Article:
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Five Things You Need to Know: New Home Sales Fall More Than Expected As Expected; Durable Goods Orders; Beige Book; Housing Weakness Well Contained to Newspapers; Daily Sign That Massive Credit Bubble is Verging on Deflationary Collapse


What you need to know (and what it means)!


Minyanville's daily Five Things You Need to Know to stay ahead of the pack on Wall Street:

1. New Home Sales Fall More Than Expected As Expected

New Home Sales in June fell more than expected which, weirdly enough, was actually... expected. What would have been unexpected is some kind of glimmer of hope that sales were leveling off or inventories were no longer building.

  • Instead, New Home Sales fell 6.6%, far worse than the forecast for a 2.7% decline.
  • And inventories, although unchanged for the month, on a net basis bulged to 7.4 months' supply from May's 7.1 months', thanks to the falling sales.
  • Year-over-year, sales of new homes were down 22%.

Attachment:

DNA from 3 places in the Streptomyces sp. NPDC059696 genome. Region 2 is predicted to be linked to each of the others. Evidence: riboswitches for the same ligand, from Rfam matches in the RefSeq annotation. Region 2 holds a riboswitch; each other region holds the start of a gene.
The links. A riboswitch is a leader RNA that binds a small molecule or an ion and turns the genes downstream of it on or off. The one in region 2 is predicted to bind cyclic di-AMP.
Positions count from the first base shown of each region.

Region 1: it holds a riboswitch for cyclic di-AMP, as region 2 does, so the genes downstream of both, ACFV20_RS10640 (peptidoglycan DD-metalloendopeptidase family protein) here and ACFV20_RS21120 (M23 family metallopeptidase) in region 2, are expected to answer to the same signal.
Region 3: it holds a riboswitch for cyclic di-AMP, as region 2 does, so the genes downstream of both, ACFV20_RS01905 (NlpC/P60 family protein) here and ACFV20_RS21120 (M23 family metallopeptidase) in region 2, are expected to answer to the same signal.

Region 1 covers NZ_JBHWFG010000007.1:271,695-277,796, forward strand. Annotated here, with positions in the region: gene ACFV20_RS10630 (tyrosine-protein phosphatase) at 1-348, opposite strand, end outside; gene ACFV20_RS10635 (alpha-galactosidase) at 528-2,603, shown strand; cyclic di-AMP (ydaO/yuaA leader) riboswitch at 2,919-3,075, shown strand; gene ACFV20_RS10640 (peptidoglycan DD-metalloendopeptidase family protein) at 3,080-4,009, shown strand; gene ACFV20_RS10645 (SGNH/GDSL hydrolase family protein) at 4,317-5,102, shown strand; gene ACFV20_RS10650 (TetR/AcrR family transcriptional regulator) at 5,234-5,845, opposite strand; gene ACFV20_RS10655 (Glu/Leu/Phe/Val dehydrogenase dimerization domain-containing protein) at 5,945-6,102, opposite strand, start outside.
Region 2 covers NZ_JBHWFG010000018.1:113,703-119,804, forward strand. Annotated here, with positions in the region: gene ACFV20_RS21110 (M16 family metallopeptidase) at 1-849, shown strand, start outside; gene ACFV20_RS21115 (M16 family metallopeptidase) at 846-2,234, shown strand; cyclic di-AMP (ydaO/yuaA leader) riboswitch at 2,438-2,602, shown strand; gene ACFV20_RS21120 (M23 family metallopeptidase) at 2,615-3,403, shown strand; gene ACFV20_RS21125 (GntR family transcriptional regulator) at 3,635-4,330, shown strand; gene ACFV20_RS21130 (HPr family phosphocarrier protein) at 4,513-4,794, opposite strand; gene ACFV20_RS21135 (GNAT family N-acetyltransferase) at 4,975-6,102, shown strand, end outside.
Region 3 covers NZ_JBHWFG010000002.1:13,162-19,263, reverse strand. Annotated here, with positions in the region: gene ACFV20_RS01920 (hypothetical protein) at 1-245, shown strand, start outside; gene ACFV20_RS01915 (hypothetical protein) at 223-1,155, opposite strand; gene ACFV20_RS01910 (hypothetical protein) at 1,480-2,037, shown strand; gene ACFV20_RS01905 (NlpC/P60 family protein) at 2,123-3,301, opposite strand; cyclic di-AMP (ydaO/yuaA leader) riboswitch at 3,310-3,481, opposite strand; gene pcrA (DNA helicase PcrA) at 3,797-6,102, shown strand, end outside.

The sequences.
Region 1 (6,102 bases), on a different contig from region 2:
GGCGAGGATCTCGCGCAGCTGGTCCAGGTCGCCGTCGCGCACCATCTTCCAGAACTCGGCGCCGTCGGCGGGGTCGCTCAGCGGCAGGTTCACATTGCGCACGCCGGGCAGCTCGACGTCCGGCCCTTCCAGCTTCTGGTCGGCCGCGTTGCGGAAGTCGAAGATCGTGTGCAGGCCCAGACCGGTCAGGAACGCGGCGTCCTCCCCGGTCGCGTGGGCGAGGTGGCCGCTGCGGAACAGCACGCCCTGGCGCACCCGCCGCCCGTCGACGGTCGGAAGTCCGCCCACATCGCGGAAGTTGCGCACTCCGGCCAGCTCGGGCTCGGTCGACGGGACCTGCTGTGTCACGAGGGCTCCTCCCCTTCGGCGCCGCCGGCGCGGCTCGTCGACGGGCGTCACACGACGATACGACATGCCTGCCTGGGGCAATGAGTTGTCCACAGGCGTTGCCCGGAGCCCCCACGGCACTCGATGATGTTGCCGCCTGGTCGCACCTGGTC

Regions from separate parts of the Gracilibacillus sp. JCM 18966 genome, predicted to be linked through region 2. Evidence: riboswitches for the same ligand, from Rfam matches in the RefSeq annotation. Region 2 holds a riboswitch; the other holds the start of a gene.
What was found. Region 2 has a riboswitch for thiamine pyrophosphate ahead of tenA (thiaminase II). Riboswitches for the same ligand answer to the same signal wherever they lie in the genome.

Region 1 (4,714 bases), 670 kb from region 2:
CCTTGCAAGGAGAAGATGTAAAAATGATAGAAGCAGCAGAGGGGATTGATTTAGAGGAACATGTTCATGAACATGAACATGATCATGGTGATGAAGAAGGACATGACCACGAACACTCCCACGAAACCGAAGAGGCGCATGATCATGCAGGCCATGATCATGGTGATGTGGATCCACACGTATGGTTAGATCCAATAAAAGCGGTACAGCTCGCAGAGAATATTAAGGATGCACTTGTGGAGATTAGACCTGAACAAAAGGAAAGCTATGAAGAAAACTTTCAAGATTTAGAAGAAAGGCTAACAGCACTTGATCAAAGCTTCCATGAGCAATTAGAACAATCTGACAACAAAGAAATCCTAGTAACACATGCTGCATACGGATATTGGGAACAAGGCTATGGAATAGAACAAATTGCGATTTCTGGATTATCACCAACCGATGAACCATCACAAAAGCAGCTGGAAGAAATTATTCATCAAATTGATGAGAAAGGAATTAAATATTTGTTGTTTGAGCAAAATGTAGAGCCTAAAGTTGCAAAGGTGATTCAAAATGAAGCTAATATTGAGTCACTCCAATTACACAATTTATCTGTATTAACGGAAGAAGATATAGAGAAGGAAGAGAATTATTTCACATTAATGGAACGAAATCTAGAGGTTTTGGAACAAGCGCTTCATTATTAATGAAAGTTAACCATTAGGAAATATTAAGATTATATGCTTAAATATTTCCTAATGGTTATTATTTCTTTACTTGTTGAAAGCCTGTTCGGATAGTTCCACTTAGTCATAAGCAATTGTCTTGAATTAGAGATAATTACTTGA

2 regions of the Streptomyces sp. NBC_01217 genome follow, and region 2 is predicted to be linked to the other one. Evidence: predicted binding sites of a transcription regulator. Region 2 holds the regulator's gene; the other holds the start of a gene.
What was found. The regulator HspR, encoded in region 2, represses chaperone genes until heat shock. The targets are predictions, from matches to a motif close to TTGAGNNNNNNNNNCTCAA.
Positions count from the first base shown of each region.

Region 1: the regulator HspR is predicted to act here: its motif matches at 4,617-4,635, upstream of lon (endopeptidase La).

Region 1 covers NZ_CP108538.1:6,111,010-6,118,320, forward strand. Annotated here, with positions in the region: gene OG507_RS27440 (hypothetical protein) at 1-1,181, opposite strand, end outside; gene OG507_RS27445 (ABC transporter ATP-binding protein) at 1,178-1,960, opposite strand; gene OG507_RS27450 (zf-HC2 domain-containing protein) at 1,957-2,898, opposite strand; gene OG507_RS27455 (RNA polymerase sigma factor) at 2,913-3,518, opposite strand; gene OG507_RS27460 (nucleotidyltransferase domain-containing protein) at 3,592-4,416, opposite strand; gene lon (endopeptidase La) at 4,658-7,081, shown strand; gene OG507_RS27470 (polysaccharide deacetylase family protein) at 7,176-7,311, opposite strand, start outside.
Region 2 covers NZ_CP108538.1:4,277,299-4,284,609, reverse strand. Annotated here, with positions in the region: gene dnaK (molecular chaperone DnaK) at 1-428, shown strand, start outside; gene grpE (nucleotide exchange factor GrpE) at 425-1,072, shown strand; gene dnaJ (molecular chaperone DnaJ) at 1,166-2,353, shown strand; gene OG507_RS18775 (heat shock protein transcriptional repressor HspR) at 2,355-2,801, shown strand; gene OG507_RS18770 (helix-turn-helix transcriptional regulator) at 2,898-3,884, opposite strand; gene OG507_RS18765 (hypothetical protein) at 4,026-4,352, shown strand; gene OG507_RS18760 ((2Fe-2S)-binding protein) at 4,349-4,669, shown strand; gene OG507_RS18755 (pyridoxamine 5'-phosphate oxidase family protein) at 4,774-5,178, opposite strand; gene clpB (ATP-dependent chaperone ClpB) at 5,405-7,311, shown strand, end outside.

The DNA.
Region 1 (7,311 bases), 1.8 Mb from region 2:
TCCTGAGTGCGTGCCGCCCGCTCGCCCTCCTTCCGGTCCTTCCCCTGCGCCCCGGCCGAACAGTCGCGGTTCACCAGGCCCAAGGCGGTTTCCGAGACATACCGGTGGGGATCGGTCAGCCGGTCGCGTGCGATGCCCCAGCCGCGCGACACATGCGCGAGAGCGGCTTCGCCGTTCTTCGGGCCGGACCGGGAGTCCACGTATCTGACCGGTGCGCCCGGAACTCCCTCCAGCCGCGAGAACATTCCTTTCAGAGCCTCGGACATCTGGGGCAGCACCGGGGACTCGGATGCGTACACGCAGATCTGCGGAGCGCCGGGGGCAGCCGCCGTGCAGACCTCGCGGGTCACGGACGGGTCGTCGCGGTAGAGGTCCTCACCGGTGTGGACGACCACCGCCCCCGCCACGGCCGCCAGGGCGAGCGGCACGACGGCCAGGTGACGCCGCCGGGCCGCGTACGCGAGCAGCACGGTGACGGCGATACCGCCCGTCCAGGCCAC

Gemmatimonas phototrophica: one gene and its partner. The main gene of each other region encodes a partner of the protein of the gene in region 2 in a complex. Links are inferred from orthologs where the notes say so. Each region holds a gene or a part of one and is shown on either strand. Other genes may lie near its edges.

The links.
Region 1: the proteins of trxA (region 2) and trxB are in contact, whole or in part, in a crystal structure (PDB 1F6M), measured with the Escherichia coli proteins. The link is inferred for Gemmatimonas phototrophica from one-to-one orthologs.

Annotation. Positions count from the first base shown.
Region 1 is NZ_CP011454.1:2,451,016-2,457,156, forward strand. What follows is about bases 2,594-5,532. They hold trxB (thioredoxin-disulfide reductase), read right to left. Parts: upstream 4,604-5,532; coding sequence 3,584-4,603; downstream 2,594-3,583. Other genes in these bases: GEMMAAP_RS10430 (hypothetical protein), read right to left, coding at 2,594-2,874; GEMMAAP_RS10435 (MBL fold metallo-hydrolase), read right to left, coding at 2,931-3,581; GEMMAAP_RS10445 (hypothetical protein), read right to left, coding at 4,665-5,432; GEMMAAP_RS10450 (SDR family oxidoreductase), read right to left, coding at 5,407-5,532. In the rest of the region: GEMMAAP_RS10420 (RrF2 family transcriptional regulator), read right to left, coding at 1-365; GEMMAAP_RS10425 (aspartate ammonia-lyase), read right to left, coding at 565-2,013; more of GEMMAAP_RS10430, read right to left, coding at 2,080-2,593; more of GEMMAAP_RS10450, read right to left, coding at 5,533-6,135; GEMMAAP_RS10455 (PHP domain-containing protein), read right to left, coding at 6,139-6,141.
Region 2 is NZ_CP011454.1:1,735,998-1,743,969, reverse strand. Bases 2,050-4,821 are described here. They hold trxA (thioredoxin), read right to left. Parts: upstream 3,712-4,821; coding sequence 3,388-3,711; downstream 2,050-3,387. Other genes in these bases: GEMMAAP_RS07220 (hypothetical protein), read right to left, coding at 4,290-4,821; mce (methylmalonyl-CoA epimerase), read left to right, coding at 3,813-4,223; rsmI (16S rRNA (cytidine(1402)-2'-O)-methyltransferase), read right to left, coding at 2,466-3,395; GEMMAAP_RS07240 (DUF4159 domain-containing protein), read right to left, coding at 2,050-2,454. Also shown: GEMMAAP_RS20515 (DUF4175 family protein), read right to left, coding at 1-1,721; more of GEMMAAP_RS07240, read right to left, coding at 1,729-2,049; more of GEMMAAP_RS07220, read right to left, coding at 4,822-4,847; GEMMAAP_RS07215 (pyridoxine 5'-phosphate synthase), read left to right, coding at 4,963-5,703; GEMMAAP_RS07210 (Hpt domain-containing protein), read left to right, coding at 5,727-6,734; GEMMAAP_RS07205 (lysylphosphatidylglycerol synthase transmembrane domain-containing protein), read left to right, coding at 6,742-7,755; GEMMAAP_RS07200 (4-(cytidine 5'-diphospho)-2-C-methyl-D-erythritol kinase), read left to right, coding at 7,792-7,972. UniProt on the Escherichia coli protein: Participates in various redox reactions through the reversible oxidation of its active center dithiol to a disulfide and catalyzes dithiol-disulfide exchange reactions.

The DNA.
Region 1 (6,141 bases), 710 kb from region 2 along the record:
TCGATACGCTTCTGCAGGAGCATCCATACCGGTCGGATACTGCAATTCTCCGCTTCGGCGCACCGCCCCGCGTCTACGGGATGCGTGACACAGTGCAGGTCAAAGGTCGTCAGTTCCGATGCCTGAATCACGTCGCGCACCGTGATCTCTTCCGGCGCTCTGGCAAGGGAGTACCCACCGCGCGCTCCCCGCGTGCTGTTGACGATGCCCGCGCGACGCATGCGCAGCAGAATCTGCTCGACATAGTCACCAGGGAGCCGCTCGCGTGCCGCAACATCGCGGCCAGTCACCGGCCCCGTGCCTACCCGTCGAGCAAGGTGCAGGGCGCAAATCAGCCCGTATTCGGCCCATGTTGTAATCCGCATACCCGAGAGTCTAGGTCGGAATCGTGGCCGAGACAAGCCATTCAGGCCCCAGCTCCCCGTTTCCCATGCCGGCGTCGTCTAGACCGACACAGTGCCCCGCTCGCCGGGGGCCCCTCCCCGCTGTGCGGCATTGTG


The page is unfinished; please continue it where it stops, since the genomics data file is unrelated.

• And the median price of a new home fell 2.2%.
  • Bloomberg noted that "Builders may have to cut prices even more and sweeten incentives to turn sales around and trim bloated inventories."

2. Durable Goods Orders

U.S. orders for Durable Goods showed a headline increase of 1.4% in June, according to the Commerce Department.

  • Expectations were for a slightly larger increase, however of 1.6%
  • The key component of Durable Goods orders is the nondefense capital goods excluding aircraft category, which is a proxy for capital spending.
  • In plain English, the only real reason to watch this report is to get an idea of whether businesses are investing money in equipment to help them produce more goods, or whether they're holding onto their cash in a possible sign of risk aversion.
  • So, that said, orders for nondefense capital goods excluding aircraft fell by 0.7%.
  • Shipments for nondefense capital goods excluding aircraft decreased in June by 0.4%, after rising 0.7% in May.